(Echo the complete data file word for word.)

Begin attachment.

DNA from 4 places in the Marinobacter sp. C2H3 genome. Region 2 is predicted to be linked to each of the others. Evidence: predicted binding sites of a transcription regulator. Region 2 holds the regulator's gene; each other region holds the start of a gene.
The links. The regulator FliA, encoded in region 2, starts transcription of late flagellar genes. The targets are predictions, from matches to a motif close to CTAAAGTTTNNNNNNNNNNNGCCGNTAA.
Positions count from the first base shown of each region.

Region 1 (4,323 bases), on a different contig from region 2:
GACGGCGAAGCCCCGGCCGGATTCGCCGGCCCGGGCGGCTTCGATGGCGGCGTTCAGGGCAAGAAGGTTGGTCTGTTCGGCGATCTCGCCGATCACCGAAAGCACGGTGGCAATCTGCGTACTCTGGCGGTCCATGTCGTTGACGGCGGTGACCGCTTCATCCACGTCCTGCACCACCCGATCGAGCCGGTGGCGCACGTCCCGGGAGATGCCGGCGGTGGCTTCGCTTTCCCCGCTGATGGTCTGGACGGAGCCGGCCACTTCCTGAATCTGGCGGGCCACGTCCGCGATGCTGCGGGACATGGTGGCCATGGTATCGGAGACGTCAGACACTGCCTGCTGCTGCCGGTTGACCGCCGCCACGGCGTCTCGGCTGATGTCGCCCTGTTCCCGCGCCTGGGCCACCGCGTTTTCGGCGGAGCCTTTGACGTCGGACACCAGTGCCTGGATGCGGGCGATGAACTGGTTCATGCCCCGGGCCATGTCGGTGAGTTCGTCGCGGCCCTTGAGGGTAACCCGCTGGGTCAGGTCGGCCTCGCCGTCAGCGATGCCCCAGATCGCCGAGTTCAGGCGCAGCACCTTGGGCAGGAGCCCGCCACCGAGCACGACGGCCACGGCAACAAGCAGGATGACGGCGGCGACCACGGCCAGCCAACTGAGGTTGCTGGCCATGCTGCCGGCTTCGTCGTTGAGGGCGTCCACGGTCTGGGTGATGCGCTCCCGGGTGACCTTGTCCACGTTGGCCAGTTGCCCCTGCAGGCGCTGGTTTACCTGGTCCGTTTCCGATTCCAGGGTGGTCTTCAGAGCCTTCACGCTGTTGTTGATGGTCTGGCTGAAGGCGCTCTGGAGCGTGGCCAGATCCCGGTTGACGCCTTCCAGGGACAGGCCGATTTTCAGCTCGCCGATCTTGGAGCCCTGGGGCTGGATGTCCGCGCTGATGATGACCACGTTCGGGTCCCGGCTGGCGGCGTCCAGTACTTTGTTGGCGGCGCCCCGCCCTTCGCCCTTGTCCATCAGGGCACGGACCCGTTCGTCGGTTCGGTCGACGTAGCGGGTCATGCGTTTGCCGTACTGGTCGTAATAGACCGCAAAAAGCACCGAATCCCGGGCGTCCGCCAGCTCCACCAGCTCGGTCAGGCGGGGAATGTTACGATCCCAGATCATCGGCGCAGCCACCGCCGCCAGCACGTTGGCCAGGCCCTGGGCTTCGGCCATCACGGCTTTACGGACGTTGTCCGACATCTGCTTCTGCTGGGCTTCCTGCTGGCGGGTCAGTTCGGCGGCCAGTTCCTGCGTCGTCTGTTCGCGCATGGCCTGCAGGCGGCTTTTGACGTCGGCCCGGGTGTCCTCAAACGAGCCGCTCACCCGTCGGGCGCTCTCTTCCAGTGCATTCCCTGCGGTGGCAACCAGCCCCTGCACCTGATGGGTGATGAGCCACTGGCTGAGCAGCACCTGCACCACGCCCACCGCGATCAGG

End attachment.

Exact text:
DNA from 4 places in the Marinobacter sp. C2H3 genome. Region 2 is predicted to be linked to each of the others. Evidence: predicted binding sites of a transcription regulator. Region 2 holds the regulator's gene; each other region holds the start of a gene.
The links. The regulator FliA, encoded in region 2, starts transcription of late flagellar genes. The targets are predictions, from matches to a motif close to CTAAAGTTTNNNNNNNNNNNGCCGNTAA.
Positions count from the first base shown of each region.

Region 1 (4,323 bases), on a different contig from region 2:
GACGGCGAAGCCCCGGCCGGATTCGCCGGCCCGGGCGGCTTCGATGGCGGCGTTCAGGGCAAGAAGGTTGGTCTGTTCGGCGATCTCGCCGATCACCGAAAGCACGGTGGCAATCTGCGTACTCTGGCGGTCCATGTCGTTGACGGCGGTGACCGCTTCATCCACGTCCTGCACCACCCGATCGAGCCGGTGGCGCACGTCCCGGGAGATGCCGGCGGTGGCTTCGCTTTCCCCGCTGATGGTCTGGACGGAGCCGGCCACTTCCTGAATCTGGCGGGCCACGTCCGCGATGCTGCGGGACATGGTGGCCATGGTATCGGAGACGTCAGACACTGCCTGCTGCTGCCGGTTGACCGCCGCCACGGCGTCTCGGCTGATGTCGCCCTGTTCCCGCGCCTGGGCCACCGCGTTTTCGGCGGAGCCTTTGACGTCGGACACCAGTGCCTGGATGCGGGCGATGAACTGGTTCATGCCCCGGGCCATGTCGGTGAGTTCGTCGCGGCCCTTGAGGGTAACCCGCTGGGTCAGGTCGGCCTCGCCGTCAGCGATGCCCCAGATCGCCGAGTTCAGGCGCAGCACCTTGGGCAGGAGCCCGCCACCGAGCACGACGGCCACGGCAACAAGCAGGATGACGGCGGCGACCACGGCCAGCCAACTGAGGTTGCTGGCCATGCTGCCGGCTTCGTCGTTGAGGGCGTCCACGGTCTGGGTGATGCGCTCCCGGGTGACCTTGTCCACGTTGGCCAGTTGCCCCTGCAGGCGCTGGTTTACCTGGTCCGTTTCCGATTCCAGGGTGGTCTTCAGAGCCTTCACGCTGTTGTTGATGGTCTGGCTGAAGGCGCTCTGGAGCGTGGCCAGATCCCGGTTGACGCCTTCCAGGGACAGGCCGATTTTCAGCTCGCCGATCTTGGAGCCCTGGGGCTGGATGTCCGCGCTGATGATGACCACGTTCGGGTCCCGGCTGGCGGCGTCCAGTACTTTGTTGGCGGCGCCCCGCCCTTCGCCCTTGTCCATCAGGGCACGGACCCGTTCGTCGGTTCGGTCGACGTAGCGGGTCATGCGTTTGCCGTACTGGTCGTAATAGACCGCAAAAAGCACCGAATCCCGGGCGTCCGCCAGCTCCACCAGCTCGGTCAGGCGGGGAATGTTACGATCCCAGATCATCGGCGCAGCCACCGCCGCCAGCACGTTGGCCAGGCCCTGGGCTTCGGCCATCACGGCTTTACGGACGTTGTCCGACATCTGCTTCTGCTGGGCTTCCTGCTGGCGGGTCAGTTCGGCGGCCAGTTCCTGCGTCGTCTGTTCGCGCATGGCCTGCAGGCGGCTTTTGACGTCGGCCCGGGTGTCCTCAAACGAGCCGCTCACCCGTCGGGCGCTCTCTTCCAGTGCATTCCCTGCGGTGGCAACCAGCCCCTGCACCTGATGGGTGATGAGCCACTGGCTGAGCAGCACCTGCACCACGCCCACCGCGATCAGG